In seborrheic dermatitis during the chronic phase there is marked psoriasiform hyperplasia with dilatation of the capillaries and venules of the superficial plexus, which makes it very similar to psoriasis except for the spongiosis. , Although this plexus was characterized as arborizing lines and ARV by trichoscopy during previous reports,  we detected some of them as comma shaped vessels in our study [Figure 3]. CV was observed only in seborrheic dermatitis when compared with other alopecias including psoriasis so we considered this sign as specific for seborrheic dermatitis.
|Figure 3: Comma vessels in three different patients with seborrheic dermatitis (×100 magnification)|
Click here to view
Kim et al.  compared trichoscopic figures in their study and reported that RDG, TRL and glomerular vessels were mostly seen in psoriasis while ARV, ARL and SRA were seen in seborrheic dermatitis. On the other hand, in our study we observed RDG, ARV, SRA, HH, SRV mostly in psoriasis while TRL and CV mostly in seborrheic dermatitis.
Several reports have described the peculiar dermoscopic features of psoriasis and considered red globules as the as the key diagnostic criterion for psoriasis while Ross et al. reported TRL as the characteristic videodermatoscopic figure of scalp psoriasis in comparison with seborrheic dermatitis. ,,,, On the other hand, we considered RDG as the characteristic videodermatoscopic figure of psoriasis and ARL for seborrheic dermatitis according to our study.
In comparison with previous reports, our study yielded two new trichoscopic structures supporting the diagnosis of psoriasis; HH and SRV. Besides in our study, CV were firstly described in seborrheic dermatitis and since it was not detected in psoriasis it was thought to be specific for seborrheic dermatitis.
The limitations of our study were being non-double-blind and unable to reflect the variables of age, sex and the location of lesions. Besides all our patients enrolled in this study were having active disease so a comparison between remitting or stable disease could not be performed as well as the absence of correlation with histopathological findings.
In conclusion, this study shows trichoscopy may be useful in differentiating scalp psoriasis and seborrheic dermatitis with each other and with some other noncicatricial alopecias with these three new structures; HH, SRV and CV.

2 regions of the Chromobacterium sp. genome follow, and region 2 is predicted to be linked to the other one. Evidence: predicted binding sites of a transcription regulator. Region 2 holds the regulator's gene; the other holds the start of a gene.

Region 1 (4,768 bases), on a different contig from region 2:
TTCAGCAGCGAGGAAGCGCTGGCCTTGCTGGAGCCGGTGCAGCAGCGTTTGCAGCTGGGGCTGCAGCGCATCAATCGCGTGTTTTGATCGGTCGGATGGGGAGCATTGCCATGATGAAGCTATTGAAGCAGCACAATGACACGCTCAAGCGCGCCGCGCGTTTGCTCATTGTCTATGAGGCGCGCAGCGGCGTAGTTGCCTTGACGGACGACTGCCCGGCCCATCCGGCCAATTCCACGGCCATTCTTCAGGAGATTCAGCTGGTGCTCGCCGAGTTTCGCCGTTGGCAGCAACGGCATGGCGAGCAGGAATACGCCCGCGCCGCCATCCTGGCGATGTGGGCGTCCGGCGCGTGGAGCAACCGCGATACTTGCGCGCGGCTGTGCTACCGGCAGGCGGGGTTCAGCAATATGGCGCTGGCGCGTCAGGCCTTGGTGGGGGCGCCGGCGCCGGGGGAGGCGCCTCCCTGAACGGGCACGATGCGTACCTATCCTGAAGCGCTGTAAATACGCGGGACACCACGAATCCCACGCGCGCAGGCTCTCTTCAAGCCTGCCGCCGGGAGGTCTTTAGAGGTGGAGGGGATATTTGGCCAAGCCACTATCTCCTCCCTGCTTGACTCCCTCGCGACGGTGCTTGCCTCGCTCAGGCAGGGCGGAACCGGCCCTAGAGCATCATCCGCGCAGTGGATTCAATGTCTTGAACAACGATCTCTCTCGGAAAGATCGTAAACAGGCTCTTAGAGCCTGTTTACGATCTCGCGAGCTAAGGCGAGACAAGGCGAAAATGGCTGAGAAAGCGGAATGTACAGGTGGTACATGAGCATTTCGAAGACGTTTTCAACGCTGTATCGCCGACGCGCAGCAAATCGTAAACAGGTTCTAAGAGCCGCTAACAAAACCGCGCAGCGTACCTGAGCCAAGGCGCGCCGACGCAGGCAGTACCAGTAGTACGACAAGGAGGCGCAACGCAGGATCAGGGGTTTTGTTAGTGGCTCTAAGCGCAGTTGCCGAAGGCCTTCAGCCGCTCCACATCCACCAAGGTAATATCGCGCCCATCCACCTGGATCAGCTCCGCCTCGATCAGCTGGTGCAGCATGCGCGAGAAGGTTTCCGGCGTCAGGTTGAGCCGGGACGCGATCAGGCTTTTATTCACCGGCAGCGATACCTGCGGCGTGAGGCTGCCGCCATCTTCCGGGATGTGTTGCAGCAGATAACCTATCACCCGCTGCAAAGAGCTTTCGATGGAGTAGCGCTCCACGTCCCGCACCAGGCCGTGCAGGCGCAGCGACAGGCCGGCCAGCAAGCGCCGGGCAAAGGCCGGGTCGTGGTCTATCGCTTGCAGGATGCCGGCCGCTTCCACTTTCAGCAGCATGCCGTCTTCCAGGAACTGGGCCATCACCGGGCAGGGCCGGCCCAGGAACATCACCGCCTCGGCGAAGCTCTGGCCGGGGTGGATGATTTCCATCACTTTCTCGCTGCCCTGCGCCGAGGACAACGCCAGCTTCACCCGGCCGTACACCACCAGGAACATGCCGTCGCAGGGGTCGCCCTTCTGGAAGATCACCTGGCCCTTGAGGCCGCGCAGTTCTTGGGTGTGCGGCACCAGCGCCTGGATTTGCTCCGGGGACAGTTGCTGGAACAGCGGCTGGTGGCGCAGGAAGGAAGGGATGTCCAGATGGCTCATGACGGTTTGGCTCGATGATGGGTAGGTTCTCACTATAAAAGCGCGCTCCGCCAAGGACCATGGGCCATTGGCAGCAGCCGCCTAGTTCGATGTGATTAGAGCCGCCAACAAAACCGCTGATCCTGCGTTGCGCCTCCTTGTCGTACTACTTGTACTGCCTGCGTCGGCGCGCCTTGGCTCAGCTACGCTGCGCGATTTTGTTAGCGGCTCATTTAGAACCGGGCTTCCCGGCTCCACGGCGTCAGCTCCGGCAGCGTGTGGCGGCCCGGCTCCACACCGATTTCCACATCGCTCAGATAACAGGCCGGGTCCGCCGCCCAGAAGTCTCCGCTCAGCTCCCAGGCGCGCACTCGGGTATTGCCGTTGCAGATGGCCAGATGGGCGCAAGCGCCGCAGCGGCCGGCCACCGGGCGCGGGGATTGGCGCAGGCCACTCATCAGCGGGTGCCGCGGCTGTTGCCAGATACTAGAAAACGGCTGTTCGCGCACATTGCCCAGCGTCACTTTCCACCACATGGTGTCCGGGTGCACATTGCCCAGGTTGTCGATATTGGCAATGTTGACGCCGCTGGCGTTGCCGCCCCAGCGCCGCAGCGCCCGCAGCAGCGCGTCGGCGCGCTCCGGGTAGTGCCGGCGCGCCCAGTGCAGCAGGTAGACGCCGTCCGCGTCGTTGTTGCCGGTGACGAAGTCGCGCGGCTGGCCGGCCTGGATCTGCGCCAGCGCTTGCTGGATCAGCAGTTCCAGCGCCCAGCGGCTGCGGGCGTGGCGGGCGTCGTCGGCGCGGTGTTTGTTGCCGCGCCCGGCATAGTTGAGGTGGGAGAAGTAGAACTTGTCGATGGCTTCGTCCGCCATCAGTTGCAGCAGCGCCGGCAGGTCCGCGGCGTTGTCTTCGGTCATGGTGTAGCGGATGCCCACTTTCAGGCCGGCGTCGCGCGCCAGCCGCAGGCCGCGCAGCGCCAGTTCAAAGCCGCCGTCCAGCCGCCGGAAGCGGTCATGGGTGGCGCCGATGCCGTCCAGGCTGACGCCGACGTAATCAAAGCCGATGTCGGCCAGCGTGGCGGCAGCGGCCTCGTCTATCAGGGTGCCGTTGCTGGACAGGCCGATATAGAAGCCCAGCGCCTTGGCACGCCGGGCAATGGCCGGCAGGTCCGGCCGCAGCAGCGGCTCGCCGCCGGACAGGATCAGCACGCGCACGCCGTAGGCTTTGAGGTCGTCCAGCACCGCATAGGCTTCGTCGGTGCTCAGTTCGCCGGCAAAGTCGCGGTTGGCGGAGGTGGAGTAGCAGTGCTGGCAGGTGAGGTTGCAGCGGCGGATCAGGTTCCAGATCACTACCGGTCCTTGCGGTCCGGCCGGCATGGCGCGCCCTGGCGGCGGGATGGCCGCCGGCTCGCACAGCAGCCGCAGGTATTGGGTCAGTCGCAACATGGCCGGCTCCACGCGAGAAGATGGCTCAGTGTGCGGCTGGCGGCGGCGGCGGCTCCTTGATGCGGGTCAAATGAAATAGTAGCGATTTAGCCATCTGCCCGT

| References|| |
Ragaz A, Ackerman AB. Evolution, maturation, and regression of lesions of psoriasis. New observations and correlation of clinical and histologic findings. Am J Dermatopathol 1979;1:199-214.
Cox AJ, Watson W. Histological variations in lesions of psoriasis. Arch Dermatol 1972;106:503-6.
Barr RJ, Young EM Jr. Psoriasiform and related papulosquamous disorders. J Cutan Pathol 1985;12:412-25.
Gordon M, Johnson WC, Burgoon CF Jr. Histopathology and histochemistry of psoriasis. II. Dynamics of lesions during treatment. Arch Pathol 1967;84:443-50.
van de Kerkhof PC, Franssen ME. Psoriasis of the scalp. Diagnosis and management. Am J Clin Dermatol 2001;2:159-65.
Sampaio AL, Mameri AC, Vargas TJ, Ramos-e-Silva M, Nunes AP, Carneiro SC. Seborrheic dermatitis. An Bras Dermatol 2011;86:1061-71.
Paus R, Peker S, Sundberg JP. Biology of hair and nails. In: Bolognia JL, Jorizzo JL, Rapini RP, editors. Dermatology. 2 nd
ed. London: Mosby Elsevier; 2008. p. 965-87.
Ross EK, Vincenzi C, Tosti A. Videodermoscopy in the evaluation of hair and scalp disorders. J Am Acad Dermatol 2006;55:799-806.
Kim GW, Jung HJ, Ko HC, Kim MB, Lee WJ, Lee SJ, et al
. Dermoscopy can be useful in differentiating scalp psoriasis from seborrhoeic dermatitis. Br J Dermatol 2011;164:652-6.
Kim KS, Shin MK, Ahn JJ, Haw CR, Park HK. A comparative study of hair shafts in scalp psoriasis and seborrheic dermatitis using atomic force microscopy. Skin Res Technol 2013;19:e60-4.
Lacarrubba F, Dall'Oglio F, Rita Nasca M, Micali G. Videodermatoscopy enhances diagnostic capability in some forms of hair loss. Am J Clin Dermatol 2004;5:205-8.
Inui S. Trichoscopy for common hair loss diseases: Algorithmic method for diagnosis. J Dermatol 2011;38:71-5.
Braun-Falco O, Heilgemeir GP, Lincke-Plewig H. Histological differential diagnosis of psoriasis vulgaris and seborrheic eczema of the scalp. Hautarzt 1979;30:478-83.
Murphy M, Kerr P, Grant-Kels JM. The histopathologic spectrum of psoriasis. Clin Dermatol 2007;25:524-8.
Houck G, Saeed S, Stevens GL, Morgan MB. Eczema and the spongiotic dermatoses: A histologic and pathogenic update. Semin Cutan Med Surg 2004;23:39-45.
Zalaudek I, Argenziano G. Dermoscopy subpatterns of inflammatory skin disorders. Arch Dermatol 2006;142:808.
Zalaudek I, Argenziano G, Di Stefani A, Ferrara G, Marghoob AA, Hofmann-Wellenhof R, et al
. Dermoscopy in general dermatology. Dermatology 2006;212:7-18.
Pan Y, Chamberlain AJ, Bailey M, Chong AH, Haskett M, Kelly JW. Dermatoscopy aids in the diagnosis of the solitary red scaly patch or plaque-features distinguishing superficial basal cell carcinoma, intraepidermal carcinoma, and psoriasis. J Am Acad Dermatol 2008;59:268-74.
Vázquez-López F, Zaballos P, Fueyo-Casado A, Sánchez-Martín J. A dermoscopy subpattern of plaque-type psoriasis: Red globular rings. Arch Dermatol 2007;143:1612.
Vázquez-López F, Marghoob AA. Dermoscopic assessment of long-term topical therapies with potent steroids in chronic psoriasis. J Am Acad Dermatol 2004;51:811-3.
What is new?
With higher number of patients with psoriasis and seborrheic dermatitis than previous reports we compared dermoscopic findings of these dermatosis with those of other alopecias (n: 271) and healthy individuals (n: 100). [8,9] Our study yielded two new trichoscopic structures supporting the diagnosis of psoriasis; HH and SRV. Besides in our study, CV were firstly described in seborrheic dermatitis and CV were thought to be specific for seborrheic dermatitis. In addition to this, we considered RDG as the characteristic videodermatoscopic figure of psoriasis and ARL for seborrheic dermatitis according to our study.
[Figure 1], [Figure 2], [Figure 3]